After moving, you should rake the grass clippings and get rid of them before watering the lawn. Watering the lawn is beneficial as it ensures soil aeration.  When your soil is watery enough, the overseeding process becomes more seamless, and your grass seeds will get enough air, water, and nutrients during germination.

Step Two: Fertilize the soil on your lawn

If you want your grass seeds to germinate and grow healthily, then you should fertilize your lawn before spreading the seeds over it. The fertilizer you use on your lawn greatly depends on the condition of the soil. If your soil is healthy, then a natural fertilizer would work pretty well, or a fertilizer that is rich in phosphorus would suffice. On the contrary, if your soil is in poor condition, you would need to restore it by using a slow-release nitrogen fertilizer. Once you have applied fertilizer on your lawn, use the back of a leaf rake to ensure that it is mixed with the soil. Ensure to follow through with the manufacturer’s set of instructions when applying any phosphorus-based, nitrogen-based or commercial fertilizers to your lawn.

overseed your lawn

Alternatively, you can apply a very thin layer of compost over your lawn to help your seeds and already existing grass grow faster. Too much compost, on the other hand, may result in stunted growth of your grass. In this case, you should learn more about applying compost to your lawn before relying on this option. Once you have applied compost on your lawn, you can use a thatch rake to spread it evenly across your lawn.

Step Three: Spread and Plant your grass seeds over your lawn

Now that you have prepared your lawn and fertilized it, the last thing is to plant the grass seeds. To plant the seeds, use a rotary spreader or manually spread the seeds using your hands. As you go about this process, ensure that you spread the seeds evenly across the main areas of focus and that they are in direct contact with the soil.

Once the seeds are all over the focus parts on your lawn, the next thing is to rake those parts lightly so that the seeds that weren’t in contact with the soil can settle over the soil. After you are done, water the lawn. During the first few days of overseeding, you need to water your lawn about three to four times a day until the germination process. While doing so, always remember that too much water can kill the seedlings, so you want to be very careful.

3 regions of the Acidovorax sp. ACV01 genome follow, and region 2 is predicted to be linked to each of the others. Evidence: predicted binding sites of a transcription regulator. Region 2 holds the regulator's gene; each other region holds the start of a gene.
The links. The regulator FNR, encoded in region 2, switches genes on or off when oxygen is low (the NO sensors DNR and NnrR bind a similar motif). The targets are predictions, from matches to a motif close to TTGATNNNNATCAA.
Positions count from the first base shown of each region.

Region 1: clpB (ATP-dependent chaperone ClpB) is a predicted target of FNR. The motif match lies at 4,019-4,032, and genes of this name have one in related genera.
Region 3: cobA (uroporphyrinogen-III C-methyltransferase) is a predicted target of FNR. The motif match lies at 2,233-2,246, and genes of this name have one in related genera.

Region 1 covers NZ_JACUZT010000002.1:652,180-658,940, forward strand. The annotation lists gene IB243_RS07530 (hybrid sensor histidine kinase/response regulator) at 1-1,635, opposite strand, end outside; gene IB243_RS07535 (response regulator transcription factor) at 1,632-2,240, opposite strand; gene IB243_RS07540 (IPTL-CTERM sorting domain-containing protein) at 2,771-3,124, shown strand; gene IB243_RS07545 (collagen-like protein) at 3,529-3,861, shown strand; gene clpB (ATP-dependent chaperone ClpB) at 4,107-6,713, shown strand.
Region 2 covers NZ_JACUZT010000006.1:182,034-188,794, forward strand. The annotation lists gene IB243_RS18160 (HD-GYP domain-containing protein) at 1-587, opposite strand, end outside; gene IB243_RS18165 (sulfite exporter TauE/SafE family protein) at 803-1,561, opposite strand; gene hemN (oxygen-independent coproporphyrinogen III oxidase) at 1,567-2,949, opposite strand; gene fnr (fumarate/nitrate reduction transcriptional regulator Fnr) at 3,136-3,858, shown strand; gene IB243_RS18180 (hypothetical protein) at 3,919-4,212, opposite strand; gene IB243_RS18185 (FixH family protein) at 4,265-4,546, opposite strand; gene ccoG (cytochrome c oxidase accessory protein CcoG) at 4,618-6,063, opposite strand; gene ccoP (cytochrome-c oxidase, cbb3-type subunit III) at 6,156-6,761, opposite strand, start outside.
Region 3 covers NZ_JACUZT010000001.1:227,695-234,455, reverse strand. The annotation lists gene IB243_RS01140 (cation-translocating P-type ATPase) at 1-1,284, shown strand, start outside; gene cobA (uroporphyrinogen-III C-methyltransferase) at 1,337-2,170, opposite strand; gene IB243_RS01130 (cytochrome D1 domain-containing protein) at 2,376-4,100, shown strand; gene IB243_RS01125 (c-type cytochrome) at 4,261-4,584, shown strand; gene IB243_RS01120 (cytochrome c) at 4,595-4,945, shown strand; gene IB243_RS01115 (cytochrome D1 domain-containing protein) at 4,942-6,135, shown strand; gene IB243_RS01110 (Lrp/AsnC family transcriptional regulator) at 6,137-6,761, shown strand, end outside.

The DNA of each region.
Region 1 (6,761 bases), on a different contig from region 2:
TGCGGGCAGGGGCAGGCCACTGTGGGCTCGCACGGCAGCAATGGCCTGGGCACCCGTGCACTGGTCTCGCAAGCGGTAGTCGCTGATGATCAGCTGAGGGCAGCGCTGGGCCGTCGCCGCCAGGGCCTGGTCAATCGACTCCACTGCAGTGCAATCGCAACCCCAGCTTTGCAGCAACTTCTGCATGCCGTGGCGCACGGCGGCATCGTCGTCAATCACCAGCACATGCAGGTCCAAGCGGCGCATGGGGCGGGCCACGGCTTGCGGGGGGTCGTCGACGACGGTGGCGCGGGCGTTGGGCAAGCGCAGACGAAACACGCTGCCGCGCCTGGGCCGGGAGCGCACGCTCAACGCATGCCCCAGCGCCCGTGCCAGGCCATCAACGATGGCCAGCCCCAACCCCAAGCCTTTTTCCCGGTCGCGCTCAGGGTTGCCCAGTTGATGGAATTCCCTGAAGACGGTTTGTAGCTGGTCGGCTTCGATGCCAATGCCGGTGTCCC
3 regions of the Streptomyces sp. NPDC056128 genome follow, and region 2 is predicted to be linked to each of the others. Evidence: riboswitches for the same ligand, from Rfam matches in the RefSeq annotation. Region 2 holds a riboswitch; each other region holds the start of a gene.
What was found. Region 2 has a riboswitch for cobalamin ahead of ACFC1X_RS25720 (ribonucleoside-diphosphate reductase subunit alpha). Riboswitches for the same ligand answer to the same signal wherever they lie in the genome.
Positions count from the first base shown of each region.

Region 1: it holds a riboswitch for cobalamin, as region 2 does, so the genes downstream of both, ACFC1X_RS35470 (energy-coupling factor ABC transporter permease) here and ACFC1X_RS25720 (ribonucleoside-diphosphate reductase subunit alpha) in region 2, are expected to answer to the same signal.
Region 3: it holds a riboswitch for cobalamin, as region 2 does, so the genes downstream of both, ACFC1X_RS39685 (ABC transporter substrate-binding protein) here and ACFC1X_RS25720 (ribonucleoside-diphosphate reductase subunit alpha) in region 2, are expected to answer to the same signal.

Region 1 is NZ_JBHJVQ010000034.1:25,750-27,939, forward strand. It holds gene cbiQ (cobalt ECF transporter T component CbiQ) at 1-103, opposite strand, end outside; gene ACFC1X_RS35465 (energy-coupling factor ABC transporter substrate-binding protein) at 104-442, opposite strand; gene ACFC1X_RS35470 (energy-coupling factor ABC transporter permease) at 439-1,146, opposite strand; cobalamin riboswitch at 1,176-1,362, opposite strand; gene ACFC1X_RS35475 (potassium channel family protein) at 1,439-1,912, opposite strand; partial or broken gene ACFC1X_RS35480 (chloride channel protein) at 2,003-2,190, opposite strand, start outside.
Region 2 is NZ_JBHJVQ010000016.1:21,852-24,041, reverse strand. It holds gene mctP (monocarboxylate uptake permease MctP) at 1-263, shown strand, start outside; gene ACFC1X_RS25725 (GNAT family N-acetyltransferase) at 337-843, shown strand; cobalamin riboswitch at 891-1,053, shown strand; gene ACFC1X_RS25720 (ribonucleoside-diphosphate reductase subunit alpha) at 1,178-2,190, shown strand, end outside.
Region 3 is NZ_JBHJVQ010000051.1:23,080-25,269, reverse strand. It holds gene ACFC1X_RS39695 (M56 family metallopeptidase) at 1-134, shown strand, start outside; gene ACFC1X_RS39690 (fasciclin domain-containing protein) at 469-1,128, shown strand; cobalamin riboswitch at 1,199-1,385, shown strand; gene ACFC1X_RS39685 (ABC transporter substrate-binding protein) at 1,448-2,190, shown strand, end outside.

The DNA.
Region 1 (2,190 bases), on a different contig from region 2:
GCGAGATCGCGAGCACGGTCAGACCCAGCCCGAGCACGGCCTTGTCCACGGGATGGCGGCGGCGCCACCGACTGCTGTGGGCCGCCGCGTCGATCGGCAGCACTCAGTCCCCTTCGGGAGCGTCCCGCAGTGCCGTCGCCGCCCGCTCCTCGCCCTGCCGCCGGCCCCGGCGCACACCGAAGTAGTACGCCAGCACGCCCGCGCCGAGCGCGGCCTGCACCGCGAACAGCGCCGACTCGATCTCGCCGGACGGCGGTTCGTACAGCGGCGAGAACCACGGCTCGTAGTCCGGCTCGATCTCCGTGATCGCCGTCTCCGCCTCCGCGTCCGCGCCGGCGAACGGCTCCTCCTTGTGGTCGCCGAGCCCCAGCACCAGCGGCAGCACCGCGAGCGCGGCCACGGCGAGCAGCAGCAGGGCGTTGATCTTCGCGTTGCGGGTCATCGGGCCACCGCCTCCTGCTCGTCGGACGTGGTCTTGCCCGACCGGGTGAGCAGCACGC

When the seeds begin to sprout, reduce the number of times you water your lawn for better results. Even so, ensure that the seeds never dry out.

How do you care for your lawn after overseeding?

To successfully maintain your lawn, you should mow it regularly, fertilize it frequently, and water it properly, whether you are growing it from scratch or overseeding it.  When your grass seeds are fully established, you can reduce the number of times you water your lawn to once a day.

When weeds begin to grow around the overseeding area, you need to pluck them out immediately before they start to compete with the seedlings for nutrients, water, and air. When spring comes along, you should fertilize your lawn and apply a quick-release nitrogen fertilizer six weeks after germination. As you do this, be careful not to overfertilize your lawn to prevent grass burns and any other damages to your lawn.

What happens if you plant too many seeds over the already existing grass on your lawn?

More often than not, we are quick to assume that planting too many seeds over bald spots on our lawn is equal to a faster success rate and a lusher look. However, this isn’t the case. When reseeding or overseeding your lawn, planting too many seeds can tamper with the germination process.

When too many seeds are concentrated in the same area, they begin to compete for nutrients, air, and water. Crowded grass seeds not only discourage healthy growth but also encourage pests and diseases that may have long-term effects on your lawn. As they grow, they shade each other from the sun, and eventually, you are back to a million thinning spots over your lawn, and you have to start overseeding again.

To prevent this, try to remember that grass seeds need enough space to breathe and enough nutrients to grow steadily and give your lawn a lush look. So, spread just enough over the bald spot on your lawn for better results.

Conclusion

It is normal for grass to grow old and require replacement at one point when growing your lawn. While replacing the entire lawn and growing it from scratch seems a good idea, overseeding is a more economical and less time-consuming option.